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Needy Can Get Help, Time On Winter Utility Bills - The Journal News

By Jacob Fischler • Albany Bureau • November 5, 2010

ALBANY - The temperature is dropping and boilers are firing up, but rules now in effect can abate the cold reality some will face when they get their upcoming utility bill.

 

Since Nov. 1 and lasting through April 15, upstate utility companies are required to ensure that residents who cannot afford to pay their bills on time or have medical conditions that could be exacerbated without heat or electricity are not endangered.

The state Public Service Commission puts the rules in place every year during the cold-weather months.

"As we head into the cold-weather season, we must make sure residential customers are kept as safe as possible," PSC Chairman Garry Brown said in a statement.

During the months that the protections are available, if the utility user cannot afford to pay the bill but weather is determined to be severe by the PSC, the company won't turn off the heat.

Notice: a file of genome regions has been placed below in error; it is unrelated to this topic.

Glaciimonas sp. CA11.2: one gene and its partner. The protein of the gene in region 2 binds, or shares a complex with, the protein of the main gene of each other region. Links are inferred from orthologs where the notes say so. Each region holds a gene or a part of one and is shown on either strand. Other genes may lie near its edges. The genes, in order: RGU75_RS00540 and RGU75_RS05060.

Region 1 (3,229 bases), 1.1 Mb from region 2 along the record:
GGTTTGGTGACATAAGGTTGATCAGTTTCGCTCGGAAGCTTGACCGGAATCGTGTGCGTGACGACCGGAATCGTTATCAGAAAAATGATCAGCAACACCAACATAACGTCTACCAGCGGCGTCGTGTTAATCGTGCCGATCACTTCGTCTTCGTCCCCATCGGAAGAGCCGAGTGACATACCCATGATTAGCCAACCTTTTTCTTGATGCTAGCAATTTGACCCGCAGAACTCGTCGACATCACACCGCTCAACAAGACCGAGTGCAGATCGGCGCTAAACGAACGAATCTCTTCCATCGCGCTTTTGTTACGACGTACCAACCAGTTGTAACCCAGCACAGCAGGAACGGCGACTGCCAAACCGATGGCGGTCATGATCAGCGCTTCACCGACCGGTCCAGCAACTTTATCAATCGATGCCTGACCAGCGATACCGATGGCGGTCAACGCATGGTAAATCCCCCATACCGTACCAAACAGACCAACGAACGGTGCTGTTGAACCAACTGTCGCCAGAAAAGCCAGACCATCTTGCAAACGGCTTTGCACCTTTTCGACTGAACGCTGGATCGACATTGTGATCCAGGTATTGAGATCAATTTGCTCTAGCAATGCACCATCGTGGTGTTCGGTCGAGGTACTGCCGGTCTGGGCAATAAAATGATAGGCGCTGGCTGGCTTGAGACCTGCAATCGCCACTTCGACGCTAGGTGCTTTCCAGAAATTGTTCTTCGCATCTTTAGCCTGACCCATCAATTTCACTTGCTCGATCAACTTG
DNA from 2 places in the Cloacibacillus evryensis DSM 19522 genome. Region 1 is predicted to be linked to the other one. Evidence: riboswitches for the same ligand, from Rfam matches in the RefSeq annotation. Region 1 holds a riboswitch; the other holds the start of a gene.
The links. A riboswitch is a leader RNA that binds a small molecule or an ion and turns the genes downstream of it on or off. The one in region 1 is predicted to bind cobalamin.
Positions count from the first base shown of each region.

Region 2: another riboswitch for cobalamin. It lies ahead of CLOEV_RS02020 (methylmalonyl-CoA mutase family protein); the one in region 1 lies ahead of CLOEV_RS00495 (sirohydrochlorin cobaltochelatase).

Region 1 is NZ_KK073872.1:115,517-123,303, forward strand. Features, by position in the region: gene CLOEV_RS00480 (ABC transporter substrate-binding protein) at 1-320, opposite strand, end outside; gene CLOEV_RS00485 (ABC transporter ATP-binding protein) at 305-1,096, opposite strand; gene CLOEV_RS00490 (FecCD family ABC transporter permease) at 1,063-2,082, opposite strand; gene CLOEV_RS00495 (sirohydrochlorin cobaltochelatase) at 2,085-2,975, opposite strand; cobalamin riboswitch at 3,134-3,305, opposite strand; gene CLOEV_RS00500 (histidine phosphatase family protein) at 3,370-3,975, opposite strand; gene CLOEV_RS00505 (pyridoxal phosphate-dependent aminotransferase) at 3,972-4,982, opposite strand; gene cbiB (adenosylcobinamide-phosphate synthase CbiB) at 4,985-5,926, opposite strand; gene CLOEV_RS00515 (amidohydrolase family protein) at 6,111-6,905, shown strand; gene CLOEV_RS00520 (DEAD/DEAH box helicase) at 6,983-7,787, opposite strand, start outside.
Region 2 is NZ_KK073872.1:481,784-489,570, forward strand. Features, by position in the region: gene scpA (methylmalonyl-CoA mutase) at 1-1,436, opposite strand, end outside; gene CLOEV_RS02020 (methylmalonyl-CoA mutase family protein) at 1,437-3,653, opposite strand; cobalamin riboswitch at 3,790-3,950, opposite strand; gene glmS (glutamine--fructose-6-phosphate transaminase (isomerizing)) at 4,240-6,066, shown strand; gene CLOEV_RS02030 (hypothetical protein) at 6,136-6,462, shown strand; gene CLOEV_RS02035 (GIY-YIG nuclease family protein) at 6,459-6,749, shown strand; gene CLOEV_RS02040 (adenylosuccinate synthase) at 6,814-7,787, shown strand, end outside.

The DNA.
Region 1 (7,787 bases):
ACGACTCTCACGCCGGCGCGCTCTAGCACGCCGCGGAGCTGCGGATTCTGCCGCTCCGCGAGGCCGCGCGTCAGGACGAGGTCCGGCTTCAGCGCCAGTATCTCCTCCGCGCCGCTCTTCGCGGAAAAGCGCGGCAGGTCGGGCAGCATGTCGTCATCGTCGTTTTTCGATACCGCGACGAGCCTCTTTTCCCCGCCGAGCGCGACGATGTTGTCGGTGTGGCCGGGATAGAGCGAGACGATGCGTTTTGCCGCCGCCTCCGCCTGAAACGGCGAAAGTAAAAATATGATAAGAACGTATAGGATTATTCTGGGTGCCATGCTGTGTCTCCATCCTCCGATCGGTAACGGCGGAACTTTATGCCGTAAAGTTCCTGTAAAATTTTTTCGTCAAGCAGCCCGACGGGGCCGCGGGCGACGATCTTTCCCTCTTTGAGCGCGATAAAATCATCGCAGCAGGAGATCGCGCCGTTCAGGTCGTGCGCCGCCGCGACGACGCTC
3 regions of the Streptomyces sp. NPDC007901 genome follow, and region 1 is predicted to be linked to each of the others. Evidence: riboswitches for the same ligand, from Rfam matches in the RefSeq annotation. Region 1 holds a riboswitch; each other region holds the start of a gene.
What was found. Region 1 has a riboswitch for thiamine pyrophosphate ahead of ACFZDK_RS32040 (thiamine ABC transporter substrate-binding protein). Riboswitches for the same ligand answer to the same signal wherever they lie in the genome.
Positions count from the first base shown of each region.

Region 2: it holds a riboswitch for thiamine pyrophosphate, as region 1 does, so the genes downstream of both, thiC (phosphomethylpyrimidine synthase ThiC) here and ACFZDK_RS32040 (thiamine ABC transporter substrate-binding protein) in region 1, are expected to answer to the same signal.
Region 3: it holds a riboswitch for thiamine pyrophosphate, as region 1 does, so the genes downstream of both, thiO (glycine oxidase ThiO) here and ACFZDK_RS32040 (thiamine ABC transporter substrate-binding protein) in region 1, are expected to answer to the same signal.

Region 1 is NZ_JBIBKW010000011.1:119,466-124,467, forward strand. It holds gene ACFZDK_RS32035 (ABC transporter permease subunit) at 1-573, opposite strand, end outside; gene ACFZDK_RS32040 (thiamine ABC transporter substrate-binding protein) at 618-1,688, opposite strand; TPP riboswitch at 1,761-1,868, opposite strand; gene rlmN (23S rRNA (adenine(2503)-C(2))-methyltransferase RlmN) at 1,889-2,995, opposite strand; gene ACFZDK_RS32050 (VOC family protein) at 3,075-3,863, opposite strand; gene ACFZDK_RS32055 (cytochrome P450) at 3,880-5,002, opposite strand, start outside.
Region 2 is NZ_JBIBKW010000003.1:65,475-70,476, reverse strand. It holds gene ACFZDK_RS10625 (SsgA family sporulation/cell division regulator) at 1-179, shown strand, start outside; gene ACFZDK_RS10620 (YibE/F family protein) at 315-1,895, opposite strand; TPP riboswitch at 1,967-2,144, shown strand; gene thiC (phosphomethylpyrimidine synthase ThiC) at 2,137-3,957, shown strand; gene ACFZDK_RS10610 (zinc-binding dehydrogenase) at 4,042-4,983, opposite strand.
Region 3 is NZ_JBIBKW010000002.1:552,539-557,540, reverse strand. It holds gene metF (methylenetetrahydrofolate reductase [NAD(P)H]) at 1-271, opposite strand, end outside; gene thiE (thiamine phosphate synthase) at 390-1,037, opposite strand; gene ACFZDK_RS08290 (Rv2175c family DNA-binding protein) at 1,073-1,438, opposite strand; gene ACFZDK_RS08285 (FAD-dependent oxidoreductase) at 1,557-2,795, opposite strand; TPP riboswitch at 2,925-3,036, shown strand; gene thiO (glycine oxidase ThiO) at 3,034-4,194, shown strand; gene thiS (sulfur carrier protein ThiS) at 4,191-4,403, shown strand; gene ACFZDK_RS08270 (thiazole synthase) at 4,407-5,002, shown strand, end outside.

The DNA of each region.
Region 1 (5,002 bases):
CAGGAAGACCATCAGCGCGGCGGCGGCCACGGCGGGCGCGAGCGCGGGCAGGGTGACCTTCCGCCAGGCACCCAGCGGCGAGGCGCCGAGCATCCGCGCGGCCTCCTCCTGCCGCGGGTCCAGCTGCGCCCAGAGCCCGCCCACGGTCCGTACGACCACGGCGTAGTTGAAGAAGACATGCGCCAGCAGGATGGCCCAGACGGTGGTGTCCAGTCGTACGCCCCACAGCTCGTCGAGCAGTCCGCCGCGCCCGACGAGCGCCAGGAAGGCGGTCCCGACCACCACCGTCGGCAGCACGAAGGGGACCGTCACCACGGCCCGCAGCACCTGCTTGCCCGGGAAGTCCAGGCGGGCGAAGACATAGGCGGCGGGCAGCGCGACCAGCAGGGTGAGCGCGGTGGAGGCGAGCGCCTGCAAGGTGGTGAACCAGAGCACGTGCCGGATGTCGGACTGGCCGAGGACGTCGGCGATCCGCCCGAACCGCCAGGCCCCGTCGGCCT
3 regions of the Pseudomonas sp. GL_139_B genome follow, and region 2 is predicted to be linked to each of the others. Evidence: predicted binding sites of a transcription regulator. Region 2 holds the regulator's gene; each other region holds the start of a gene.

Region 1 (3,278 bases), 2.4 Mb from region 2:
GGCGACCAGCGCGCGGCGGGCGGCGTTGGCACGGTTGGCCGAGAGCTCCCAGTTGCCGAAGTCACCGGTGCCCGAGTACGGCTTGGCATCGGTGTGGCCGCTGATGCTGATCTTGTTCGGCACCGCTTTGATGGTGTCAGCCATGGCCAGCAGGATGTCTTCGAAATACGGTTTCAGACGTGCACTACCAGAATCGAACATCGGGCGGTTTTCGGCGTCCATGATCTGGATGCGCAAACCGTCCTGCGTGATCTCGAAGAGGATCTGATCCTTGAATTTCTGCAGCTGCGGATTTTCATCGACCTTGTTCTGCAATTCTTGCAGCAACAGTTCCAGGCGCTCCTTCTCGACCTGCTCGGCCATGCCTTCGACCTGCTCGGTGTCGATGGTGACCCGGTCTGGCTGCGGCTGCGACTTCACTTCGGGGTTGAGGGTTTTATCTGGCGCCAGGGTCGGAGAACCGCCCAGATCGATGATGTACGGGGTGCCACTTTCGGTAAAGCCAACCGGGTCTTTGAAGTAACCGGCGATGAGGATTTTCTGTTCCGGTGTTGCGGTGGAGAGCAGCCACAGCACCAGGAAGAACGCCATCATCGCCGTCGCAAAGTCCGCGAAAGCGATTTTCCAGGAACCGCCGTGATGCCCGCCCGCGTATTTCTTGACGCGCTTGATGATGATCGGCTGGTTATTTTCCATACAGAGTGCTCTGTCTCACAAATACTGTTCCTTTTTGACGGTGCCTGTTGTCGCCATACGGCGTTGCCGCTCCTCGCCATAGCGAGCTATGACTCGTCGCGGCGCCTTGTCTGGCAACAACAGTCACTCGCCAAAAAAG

Those who have serious problems paying their utility bill can apply for the federally funded Home Energy Assistance Program, which provides benefits to low-income households that cannot afford their heating bill or heating-equipment repair.

Patrick Stella, spokesman for utility National Grid, said programs such as Red Cross-sponsored "Care & Share" provide similar services as HEAP during the winter.

Budget plans are available during the year to balance payments for customers whose income cannot support a fluctuating utility bill.

In homes where all adults are blind, disabled or 62 or older and the other residents are 18 or younger, service providers are required to try to contact a resident by phone or in person three days before service is shut off.

Anyone who requires heat or electricity for medical reasons can have service extended for 30 days without proper payment and then an additional 30 days if necessary and inability to pay can be proved. For chronic medical conditions, longer extensions can be granted. Proof of medical necessity for electricity or heat must be provided in writing from a doctor or local board of health.

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